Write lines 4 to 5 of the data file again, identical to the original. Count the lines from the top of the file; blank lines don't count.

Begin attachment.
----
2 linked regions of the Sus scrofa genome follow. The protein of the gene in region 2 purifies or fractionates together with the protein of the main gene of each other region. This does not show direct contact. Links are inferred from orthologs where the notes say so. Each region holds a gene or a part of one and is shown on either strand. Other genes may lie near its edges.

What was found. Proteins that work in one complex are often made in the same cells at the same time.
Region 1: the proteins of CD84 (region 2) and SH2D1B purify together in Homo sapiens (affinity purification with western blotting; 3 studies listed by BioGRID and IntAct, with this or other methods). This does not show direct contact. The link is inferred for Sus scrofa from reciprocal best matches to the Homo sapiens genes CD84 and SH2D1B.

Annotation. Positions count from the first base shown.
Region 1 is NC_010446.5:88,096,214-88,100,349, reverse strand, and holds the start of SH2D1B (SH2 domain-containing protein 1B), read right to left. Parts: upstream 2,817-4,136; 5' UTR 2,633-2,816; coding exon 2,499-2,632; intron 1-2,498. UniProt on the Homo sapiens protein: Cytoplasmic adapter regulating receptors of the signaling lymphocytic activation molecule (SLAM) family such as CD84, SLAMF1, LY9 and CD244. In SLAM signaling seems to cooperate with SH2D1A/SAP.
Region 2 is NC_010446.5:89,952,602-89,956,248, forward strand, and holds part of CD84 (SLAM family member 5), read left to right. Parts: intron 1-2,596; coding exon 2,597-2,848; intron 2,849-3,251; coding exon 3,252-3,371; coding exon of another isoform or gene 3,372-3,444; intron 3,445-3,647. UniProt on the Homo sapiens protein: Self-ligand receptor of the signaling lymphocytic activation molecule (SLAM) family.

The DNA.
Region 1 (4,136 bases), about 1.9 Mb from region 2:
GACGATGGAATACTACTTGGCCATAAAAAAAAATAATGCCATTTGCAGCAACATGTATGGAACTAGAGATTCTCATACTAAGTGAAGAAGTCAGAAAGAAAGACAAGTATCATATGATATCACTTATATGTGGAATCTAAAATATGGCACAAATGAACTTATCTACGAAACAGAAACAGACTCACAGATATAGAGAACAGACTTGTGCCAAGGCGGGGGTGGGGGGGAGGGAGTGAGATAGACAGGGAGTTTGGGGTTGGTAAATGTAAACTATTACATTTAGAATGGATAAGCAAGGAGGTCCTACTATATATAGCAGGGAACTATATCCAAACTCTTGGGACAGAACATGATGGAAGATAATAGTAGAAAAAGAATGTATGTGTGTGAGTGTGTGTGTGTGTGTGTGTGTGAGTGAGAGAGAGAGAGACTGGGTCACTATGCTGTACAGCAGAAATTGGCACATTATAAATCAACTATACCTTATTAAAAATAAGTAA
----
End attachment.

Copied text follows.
Annotation. Positions count from the first base shown.
Region 1 is NC_010446.5:88,096,214-88,100,349, reverse strand, and holds the start of SH2D1B (SH2 domain-containing protein 1B), read right to left. Parts: upstream 2,817-4,136; 5' UTR 2,633-2,816; coding exon 2,499-2,632; intron 1-2,498. UniProt on the Homo sapiens protein: Cytoplasmic adapter regulating receptors of the signaling lymphocytic activation molecule (SLAM) family such as CD84, SLAMF1, LY9 and CD244. In SLAM signaling seems to cooperate with SH2D1A/SAP.